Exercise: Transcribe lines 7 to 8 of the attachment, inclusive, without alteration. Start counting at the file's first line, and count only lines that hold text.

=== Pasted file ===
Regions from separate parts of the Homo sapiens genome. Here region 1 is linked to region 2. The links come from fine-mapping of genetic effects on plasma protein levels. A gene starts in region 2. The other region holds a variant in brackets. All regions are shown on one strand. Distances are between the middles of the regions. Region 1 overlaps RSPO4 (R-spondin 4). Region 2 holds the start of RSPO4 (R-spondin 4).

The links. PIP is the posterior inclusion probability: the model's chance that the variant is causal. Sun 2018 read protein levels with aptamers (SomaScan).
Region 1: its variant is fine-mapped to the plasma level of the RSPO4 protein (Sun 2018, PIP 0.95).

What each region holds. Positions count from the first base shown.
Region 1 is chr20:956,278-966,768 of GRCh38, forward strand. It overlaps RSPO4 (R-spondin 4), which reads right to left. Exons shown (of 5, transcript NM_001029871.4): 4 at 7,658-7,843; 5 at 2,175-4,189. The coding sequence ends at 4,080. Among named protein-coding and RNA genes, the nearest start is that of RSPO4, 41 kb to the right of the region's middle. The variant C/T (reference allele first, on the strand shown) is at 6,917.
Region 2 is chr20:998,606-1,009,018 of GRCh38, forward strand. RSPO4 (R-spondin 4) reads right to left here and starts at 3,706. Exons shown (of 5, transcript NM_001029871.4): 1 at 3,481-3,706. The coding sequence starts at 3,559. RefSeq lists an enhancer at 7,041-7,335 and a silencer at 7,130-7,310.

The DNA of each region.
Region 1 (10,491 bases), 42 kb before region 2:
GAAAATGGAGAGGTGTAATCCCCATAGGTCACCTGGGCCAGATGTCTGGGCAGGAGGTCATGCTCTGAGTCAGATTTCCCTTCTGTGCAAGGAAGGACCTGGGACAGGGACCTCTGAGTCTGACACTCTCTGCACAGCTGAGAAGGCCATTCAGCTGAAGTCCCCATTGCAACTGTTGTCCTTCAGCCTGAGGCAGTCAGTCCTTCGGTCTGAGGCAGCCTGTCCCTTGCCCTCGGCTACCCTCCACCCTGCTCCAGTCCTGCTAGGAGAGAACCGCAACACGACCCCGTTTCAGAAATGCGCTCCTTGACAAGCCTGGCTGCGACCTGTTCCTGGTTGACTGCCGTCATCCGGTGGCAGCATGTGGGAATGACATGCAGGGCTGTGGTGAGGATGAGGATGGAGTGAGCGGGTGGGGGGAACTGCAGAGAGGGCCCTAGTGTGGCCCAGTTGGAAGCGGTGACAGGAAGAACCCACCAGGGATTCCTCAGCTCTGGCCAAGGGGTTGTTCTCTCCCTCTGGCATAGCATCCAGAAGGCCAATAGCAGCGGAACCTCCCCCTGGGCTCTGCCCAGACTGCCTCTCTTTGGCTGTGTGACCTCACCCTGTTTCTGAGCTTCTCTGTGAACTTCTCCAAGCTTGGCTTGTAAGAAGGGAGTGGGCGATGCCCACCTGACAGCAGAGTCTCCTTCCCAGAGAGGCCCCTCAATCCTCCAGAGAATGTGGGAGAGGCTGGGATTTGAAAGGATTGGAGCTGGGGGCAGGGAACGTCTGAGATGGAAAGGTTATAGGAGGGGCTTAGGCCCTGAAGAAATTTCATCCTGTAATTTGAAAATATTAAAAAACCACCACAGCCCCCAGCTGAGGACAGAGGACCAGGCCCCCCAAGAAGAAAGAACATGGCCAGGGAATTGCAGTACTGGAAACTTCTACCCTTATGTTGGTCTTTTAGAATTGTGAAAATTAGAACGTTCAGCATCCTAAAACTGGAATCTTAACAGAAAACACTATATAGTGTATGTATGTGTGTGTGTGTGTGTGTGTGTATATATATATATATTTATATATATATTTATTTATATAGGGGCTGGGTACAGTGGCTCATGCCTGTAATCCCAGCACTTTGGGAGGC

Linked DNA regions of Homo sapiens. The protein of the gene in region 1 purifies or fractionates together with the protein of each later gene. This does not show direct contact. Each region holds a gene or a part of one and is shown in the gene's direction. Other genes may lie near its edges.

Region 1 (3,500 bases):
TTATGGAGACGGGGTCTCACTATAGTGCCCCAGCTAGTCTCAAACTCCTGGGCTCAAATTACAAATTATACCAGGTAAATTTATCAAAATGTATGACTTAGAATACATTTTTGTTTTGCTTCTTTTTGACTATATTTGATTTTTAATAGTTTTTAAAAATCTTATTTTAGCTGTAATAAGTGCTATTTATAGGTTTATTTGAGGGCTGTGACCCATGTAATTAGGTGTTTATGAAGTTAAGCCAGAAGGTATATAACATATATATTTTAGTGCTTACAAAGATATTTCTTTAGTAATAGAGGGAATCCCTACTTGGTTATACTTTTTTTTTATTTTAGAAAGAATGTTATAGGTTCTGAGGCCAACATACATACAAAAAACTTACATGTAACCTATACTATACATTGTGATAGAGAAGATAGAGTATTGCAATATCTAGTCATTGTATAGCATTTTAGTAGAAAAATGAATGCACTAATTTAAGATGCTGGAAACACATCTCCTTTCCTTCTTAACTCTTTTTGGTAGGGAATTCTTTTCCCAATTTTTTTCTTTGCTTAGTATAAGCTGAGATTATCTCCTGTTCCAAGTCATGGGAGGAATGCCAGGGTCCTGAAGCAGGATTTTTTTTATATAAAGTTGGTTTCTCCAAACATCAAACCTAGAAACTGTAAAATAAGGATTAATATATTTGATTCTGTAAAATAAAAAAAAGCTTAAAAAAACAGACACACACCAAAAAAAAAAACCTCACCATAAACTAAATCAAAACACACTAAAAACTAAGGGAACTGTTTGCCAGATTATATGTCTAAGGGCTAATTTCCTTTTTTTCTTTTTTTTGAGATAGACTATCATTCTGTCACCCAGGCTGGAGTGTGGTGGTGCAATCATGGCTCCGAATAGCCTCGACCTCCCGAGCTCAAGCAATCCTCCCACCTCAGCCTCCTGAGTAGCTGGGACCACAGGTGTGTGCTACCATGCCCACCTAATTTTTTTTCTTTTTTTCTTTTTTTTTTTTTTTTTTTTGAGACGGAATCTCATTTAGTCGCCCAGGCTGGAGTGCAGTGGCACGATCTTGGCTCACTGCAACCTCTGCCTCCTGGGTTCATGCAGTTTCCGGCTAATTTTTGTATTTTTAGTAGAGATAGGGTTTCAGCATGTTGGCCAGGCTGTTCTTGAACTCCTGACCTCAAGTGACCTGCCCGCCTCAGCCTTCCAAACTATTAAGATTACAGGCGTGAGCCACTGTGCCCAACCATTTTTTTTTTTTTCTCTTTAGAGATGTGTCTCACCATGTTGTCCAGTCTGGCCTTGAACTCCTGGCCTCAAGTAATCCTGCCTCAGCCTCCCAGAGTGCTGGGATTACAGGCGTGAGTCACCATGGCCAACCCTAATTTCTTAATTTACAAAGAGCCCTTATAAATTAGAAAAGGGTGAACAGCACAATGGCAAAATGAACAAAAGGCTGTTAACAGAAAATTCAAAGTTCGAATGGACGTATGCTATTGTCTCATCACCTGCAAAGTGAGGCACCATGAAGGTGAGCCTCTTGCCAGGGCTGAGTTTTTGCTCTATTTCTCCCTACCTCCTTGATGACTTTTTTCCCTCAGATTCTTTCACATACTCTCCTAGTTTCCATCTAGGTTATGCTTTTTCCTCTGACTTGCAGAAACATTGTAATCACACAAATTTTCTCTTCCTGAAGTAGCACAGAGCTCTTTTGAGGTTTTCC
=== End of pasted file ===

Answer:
The DNA of each region.
Region 1 (10,491 bases), 42 kb before region 2: